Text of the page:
Last year, I did some analysis of how respondents to surveys carried out as part of the British Election Study placed themselves and the main British political parties on a left-right scale. This suggested that, despite what the election results might lead one to expect, there appeared to be no leftward shift amongst voters between the 2015 and 2017 general elections, although there was a strong leftward shift in their perceptions of the Labour Party. One thing I couldn’t explore using the type of analysis and visualisation I carried out there is whether the same people were identifying themselves and the two main parties with the Left, the Right, and the Centre, or whether it was different people but in similar numbers. Because the BES is a longitudinal study, repeatedly surveying the same individuals (so far as is possible), we can reasonably ask this question. But how can we answer it? One way is by using alluvial diagrams, a form of visualisation developed in order to visualise change over time. (If you want to know how to make your own, there’s a guide to creating alluvial diagrams with R in the longer version of this article.)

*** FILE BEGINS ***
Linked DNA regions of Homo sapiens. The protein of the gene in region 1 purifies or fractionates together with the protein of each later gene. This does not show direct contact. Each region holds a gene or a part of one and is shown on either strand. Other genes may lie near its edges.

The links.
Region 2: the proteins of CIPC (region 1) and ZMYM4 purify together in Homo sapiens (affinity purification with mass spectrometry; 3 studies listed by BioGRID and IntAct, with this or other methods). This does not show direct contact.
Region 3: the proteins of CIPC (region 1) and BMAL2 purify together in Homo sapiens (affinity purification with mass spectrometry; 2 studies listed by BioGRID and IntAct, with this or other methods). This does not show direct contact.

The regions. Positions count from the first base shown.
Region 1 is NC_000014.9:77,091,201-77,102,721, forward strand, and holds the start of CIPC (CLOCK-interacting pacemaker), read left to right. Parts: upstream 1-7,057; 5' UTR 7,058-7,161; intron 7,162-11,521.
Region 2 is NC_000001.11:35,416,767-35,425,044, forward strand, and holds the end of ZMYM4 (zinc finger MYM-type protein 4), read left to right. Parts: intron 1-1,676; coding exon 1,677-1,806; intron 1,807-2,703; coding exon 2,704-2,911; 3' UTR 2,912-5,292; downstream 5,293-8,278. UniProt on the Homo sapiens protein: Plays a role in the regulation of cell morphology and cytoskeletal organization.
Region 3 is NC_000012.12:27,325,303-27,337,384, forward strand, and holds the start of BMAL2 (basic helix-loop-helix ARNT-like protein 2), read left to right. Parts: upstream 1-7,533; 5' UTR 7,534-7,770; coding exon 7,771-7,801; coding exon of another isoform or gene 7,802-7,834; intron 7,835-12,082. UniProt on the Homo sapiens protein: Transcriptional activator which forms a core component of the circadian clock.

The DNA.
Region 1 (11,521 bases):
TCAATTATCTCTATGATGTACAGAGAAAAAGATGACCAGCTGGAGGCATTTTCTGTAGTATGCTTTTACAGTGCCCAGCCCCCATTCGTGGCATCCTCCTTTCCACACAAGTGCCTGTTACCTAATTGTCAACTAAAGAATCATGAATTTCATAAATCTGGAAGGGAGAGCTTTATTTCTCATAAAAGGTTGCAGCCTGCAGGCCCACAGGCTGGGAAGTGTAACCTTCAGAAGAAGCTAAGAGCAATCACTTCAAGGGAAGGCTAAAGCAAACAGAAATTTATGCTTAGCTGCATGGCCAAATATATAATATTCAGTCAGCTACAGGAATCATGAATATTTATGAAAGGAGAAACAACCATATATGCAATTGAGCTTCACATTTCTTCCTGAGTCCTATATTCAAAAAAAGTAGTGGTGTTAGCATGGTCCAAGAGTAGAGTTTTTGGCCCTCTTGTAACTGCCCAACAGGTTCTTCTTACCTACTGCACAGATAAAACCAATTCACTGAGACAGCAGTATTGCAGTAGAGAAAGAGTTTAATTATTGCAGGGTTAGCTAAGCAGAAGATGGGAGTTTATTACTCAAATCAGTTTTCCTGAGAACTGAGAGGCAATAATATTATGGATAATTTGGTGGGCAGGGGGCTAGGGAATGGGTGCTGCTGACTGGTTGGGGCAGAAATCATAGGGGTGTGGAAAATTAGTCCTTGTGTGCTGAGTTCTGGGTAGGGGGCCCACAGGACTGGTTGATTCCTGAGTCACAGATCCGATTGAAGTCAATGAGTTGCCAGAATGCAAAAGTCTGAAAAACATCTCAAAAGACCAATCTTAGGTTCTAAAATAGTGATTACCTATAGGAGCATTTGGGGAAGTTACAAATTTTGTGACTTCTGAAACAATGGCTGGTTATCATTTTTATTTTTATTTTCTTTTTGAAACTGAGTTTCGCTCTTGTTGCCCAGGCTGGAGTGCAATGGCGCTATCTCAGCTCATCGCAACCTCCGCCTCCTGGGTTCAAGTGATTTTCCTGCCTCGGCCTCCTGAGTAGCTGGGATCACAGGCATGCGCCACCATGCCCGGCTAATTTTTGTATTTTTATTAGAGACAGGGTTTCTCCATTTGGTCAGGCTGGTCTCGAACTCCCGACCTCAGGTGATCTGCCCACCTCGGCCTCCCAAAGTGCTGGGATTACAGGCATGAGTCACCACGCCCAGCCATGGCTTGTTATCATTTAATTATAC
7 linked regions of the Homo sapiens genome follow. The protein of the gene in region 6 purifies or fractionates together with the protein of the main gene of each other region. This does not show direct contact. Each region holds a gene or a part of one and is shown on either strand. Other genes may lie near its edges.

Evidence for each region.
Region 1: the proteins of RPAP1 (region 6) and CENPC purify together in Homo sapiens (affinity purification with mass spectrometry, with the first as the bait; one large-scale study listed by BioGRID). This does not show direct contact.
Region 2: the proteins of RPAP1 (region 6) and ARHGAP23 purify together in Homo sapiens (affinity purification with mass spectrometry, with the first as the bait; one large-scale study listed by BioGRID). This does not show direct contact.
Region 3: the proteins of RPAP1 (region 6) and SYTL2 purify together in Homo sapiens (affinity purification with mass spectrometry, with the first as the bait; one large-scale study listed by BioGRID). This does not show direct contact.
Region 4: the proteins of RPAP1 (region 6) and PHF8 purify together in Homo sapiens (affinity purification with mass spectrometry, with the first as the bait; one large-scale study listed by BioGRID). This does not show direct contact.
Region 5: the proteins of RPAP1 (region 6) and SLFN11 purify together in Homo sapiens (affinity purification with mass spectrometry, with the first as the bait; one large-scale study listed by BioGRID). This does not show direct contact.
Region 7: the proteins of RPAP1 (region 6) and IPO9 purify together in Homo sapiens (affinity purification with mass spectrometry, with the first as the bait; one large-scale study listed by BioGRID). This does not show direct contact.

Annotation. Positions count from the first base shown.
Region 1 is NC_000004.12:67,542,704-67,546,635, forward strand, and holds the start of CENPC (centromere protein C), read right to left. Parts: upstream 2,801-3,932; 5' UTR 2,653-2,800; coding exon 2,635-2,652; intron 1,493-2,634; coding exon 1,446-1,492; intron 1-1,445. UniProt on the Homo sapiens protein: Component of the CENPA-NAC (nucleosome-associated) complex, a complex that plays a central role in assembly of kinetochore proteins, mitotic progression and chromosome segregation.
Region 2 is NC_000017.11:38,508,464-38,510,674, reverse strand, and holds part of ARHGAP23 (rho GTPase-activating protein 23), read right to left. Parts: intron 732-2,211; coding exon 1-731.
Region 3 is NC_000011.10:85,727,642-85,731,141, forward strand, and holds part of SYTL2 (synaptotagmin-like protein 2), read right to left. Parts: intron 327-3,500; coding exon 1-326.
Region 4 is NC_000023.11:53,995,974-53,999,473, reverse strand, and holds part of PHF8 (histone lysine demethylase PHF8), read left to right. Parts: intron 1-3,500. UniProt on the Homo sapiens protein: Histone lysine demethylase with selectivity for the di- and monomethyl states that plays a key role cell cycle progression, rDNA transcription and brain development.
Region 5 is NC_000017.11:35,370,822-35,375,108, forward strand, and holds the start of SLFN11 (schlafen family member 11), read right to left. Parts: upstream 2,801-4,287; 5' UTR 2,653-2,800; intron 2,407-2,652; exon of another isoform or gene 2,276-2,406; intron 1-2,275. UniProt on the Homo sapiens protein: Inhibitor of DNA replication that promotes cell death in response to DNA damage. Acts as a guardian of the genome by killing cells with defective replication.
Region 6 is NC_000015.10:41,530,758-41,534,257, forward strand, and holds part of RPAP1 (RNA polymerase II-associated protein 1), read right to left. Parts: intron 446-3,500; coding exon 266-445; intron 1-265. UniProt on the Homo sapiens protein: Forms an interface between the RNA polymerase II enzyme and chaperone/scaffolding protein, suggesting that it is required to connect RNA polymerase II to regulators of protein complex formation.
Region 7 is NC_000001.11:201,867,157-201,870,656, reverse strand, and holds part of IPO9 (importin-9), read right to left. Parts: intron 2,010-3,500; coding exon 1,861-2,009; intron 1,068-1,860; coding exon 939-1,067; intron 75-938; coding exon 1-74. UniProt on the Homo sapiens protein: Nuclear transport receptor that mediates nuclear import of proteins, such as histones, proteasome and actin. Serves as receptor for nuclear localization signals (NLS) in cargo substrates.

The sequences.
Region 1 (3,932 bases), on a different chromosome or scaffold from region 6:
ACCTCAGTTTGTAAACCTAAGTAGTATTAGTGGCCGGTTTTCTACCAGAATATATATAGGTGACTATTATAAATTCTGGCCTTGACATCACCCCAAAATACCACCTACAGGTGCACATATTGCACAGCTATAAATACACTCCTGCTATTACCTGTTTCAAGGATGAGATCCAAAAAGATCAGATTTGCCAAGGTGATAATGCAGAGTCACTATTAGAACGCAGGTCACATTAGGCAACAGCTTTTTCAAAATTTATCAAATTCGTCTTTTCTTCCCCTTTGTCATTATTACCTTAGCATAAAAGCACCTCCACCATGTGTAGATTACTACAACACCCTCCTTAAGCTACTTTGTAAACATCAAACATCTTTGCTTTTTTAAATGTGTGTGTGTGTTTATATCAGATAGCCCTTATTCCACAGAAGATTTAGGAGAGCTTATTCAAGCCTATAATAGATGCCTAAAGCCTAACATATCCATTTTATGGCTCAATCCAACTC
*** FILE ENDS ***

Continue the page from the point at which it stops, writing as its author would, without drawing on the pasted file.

This alluvial diagram shows that people tended to give the same answers in 2015 and 2017, and that any movement tended to be balanced by approximately equal movement in the other direction, except in that there was more movement from the Right to the Centre than from the Centre to the Right (despite which, the Right remained larger than the Left overall). This supports the view that there was no leftwards shift on the part of the electorate between 2015 and 2017. But what about the major parties?